R.C. v. Sweden: the burden of proof in asylum cases

Sweden is recently convicted by the European Court of Human Rights in the CASE OF R.C v. SWEDEN concerning an Iranian asylum seeker. On 9 march 2010 the Court issued a judgment where it held by six votes to one that the deportation of the applicant to Iran would consist a violation of article 3 ECHR. Judge Fura expressed a dissenting opinion.

R.C. submitted to have participated in a demonstration in 2001 against the Iranian regime following which he had been arrested and tortured and detained for fourteen months. Although he had never been formally tried, he appeared several times before a revolutionary court, where a decision had to be made about the maintenance of his detention. During one of these religious hearings, the applicant managed to escape with the help of a friend. The applicant submitted also that he had been subjected to torture during his detention. He provided a medical certificate of February 2005 carrying the doctor’s conclusion that the injuries found on his body could well originate from torture. When R.C. arrived in Sweden in 2003 he immediately requested asylum near the Swedish Migration Board. This request was refused as the national authorities doubted the credibility of his account of events underlining that revolutionary courts were generally not open to the public, that the applicant had not substantiated his allegations and found that there was no proof that he would be tortured or ill treated if he returned to Iran. The appellate courts also rejected his asylum request.

The Court reiterates its principles that the duty to adduce evidence, capable of proving that there are substantial grounds for believing that if the measure complained of were to be implemented, he would be exposed to a real risk of being subjected to treatment contrary to Article 3, lays with the applicant . The Court also acknowledges that the national authorities are better placed to assess the facts submitted and the credibility of the request as they get the opportunity to see and to hear the asylum seeker. However the Court comes to the conclusion, contrary to the opinion of the Swedish authorities, that the basic story of R.C. is consistent and credible, although there are some uncertainties about the credibility of his escape. Furthermore, the Court accepts the conclusions of the medical report and holds that “the State has a duty to ascertain all relevant facts, particularly in circumstances where there is a strong indication that an applicant’s injuries may have been caused by torture”. The Court takes also into account the general information about Iran that states that anyone who demonstrated or in any way opposed the regime also risked being detained and tortured in Iran and that Iranians returning to their home country and not being able to prove that they had left the country legally ran a particularly high risk of attracting the authorities’ attention. Finally, the Court considers “that the onus rests with the State to dispel any doubts about the risk of his being subjected again to treatment contrary to Article 3 in the event that his expulsion proceeds”. Having regard to all this the Court concludes that there are substantial grounds for believing that in case the applicant would be deported to Iran, he will be subjected to torture or ill-treatment.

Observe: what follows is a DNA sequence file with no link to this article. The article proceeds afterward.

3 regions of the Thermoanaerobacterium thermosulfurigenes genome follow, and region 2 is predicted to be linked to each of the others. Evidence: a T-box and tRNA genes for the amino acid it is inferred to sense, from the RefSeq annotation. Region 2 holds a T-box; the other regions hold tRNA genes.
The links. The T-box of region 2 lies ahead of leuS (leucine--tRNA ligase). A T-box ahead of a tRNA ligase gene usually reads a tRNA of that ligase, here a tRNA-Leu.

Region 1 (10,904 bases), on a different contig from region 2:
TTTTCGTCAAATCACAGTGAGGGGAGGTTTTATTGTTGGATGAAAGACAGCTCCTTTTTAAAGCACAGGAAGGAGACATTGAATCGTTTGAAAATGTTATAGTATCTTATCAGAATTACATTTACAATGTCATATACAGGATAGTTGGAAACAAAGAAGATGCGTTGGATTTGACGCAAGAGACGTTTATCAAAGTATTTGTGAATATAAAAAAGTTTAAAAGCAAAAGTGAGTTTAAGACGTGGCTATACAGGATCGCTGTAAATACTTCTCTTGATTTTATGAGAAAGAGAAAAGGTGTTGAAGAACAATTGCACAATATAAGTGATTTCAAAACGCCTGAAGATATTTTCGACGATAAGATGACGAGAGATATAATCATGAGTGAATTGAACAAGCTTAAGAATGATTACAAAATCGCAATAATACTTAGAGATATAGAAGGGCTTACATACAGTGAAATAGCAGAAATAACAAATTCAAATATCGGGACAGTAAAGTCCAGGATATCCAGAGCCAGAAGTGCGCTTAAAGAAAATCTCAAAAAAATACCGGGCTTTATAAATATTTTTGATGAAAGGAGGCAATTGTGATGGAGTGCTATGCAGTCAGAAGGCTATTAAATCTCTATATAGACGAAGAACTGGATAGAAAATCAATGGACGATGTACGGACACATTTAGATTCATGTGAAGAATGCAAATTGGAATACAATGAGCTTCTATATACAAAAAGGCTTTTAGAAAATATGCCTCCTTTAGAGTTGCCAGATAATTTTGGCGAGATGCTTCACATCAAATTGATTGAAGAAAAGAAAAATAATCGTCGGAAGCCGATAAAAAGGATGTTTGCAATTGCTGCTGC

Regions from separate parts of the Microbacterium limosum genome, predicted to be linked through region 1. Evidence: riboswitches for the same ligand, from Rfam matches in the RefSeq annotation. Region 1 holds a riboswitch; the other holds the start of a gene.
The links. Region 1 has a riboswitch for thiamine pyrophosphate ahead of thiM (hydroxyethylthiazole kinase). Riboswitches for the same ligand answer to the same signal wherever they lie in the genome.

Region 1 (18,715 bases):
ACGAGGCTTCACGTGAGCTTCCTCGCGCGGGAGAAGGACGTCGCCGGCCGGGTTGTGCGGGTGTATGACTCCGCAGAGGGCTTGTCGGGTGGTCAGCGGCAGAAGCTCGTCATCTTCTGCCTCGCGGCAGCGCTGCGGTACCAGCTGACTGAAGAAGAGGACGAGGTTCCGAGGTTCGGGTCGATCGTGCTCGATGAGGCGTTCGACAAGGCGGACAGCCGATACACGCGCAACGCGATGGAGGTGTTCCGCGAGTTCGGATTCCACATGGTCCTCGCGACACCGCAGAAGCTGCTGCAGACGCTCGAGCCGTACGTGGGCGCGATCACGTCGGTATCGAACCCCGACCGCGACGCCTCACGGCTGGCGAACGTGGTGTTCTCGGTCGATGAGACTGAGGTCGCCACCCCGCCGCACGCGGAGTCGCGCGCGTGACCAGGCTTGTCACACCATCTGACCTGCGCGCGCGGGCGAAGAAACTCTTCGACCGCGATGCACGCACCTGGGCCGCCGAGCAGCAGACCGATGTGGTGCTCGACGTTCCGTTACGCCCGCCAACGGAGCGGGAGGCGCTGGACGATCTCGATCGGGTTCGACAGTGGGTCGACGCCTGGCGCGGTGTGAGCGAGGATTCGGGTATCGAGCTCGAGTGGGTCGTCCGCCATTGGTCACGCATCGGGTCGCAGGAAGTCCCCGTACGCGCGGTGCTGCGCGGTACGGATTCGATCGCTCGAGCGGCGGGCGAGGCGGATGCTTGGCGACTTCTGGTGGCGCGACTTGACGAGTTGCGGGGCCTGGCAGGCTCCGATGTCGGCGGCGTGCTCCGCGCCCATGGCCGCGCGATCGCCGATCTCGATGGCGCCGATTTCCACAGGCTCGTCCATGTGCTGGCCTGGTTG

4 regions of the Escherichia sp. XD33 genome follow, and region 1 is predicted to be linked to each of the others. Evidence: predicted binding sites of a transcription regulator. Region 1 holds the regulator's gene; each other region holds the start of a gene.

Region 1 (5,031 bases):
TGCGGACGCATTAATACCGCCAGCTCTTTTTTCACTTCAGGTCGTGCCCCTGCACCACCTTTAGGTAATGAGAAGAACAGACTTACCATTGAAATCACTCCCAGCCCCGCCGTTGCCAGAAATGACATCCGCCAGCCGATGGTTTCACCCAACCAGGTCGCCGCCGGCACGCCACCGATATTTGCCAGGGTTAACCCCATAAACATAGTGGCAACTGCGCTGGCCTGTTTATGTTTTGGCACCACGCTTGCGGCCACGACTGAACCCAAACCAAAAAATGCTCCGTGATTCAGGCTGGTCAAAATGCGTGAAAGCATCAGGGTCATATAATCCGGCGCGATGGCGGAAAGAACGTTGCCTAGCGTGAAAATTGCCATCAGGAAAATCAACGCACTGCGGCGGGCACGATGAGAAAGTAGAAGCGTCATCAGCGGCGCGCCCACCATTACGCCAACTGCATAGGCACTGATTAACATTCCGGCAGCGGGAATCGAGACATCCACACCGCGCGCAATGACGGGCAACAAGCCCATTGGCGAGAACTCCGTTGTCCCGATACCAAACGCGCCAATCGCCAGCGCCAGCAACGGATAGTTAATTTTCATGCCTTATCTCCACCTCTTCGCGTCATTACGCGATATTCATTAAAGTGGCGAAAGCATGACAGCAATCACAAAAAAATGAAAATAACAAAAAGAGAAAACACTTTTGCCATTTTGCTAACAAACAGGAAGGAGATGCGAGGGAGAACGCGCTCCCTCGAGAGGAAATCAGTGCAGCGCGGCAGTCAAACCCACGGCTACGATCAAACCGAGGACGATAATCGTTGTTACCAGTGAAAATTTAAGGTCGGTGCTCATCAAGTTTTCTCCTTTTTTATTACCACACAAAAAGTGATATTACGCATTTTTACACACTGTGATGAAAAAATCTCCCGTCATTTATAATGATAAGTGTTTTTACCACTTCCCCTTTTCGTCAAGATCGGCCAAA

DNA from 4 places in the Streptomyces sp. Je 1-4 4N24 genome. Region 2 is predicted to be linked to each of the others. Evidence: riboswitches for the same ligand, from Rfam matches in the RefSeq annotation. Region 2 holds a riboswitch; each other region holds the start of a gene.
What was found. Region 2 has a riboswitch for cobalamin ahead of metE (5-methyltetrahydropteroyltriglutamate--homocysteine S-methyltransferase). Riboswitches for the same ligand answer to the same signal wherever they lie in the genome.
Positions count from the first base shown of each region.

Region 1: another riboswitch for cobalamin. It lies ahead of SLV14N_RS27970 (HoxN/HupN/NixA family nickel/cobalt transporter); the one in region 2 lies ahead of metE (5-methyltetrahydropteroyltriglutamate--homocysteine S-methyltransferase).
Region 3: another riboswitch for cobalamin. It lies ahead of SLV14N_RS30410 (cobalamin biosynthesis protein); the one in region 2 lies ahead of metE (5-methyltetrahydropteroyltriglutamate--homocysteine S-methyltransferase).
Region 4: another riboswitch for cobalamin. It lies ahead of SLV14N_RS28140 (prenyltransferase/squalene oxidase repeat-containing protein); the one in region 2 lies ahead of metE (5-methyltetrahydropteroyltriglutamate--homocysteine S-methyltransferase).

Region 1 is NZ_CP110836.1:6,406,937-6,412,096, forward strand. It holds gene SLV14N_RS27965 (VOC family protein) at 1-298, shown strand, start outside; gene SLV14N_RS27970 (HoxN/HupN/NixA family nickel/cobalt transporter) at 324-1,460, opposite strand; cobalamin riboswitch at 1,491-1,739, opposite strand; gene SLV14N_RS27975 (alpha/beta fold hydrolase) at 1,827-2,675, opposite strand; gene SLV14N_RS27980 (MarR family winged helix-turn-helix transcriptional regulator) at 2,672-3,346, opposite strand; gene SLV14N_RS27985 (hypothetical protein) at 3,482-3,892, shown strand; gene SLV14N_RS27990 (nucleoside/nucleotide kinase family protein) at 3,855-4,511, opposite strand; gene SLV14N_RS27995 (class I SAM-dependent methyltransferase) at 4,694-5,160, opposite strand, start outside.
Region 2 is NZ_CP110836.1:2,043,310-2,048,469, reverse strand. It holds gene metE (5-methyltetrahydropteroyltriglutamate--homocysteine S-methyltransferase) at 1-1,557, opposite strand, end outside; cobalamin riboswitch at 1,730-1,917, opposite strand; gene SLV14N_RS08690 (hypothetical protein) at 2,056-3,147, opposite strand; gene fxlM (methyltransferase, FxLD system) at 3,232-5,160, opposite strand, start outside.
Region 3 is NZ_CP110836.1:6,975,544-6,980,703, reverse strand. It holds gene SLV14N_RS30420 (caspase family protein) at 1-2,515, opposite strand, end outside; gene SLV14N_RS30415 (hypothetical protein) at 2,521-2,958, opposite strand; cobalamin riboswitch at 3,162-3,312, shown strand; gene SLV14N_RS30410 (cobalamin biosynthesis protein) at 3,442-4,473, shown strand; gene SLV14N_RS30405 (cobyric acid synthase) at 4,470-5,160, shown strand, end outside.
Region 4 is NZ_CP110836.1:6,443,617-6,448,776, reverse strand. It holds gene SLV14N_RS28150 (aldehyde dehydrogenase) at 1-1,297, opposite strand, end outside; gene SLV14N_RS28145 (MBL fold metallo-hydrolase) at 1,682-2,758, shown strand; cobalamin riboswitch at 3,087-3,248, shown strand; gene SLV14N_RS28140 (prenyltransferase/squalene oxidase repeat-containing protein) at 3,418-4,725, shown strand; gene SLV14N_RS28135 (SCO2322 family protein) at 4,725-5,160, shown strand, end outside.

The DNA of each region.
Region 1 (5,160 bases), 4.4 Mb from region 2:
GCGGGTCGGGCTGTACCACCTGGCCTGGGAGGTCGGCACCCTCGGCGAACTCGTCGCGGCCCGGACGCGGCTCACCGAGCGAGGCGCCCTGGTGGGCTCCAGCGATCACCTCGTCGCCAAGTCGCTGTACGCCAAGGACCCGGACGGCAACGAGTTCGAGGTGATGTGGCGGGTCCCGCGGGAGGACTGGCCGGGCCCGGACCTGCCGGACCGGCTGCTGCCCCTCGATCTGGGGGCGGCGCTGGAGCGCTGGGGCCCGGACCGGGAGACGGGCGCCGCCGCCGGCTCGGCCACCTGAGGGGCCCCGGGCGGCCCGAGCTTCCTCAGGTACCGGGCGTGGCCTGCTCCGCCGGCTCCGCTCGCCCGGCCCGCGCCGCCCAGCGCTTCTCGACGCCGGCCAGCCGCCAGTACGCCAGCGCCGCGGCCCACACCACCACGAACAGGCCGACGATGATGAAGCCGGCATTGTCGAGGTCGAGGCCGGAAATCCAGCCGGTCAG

Judge Fura expresses in her dissenting opinion the concern whether the Court shouldn’t be more reluctant to give any specific instructions to the domestic authorities as to what procedural measures to take. In its judgment the Court stated namely that where medical reports show a strong possibility that the injuries of the applicant are caused by torture, the duty to remove any doubt about this lays with the domestic authorities. Consequently the Court held that the domestic authorities should have directed an expert opinion on their own motion.

Secondly, taking into account its principle that “the Court’s examination of the existence of a real risk must necessarily be a rigorous one” (among others Saadi v. Italy, §128), the question can arise, apart from the outcome in this judgment, whether the Court shouldn’t have taken a more critical approach towards inconsistencies in the whole story and to the non-absolute character of medical reports.

By Saïla Ouald-Chaib

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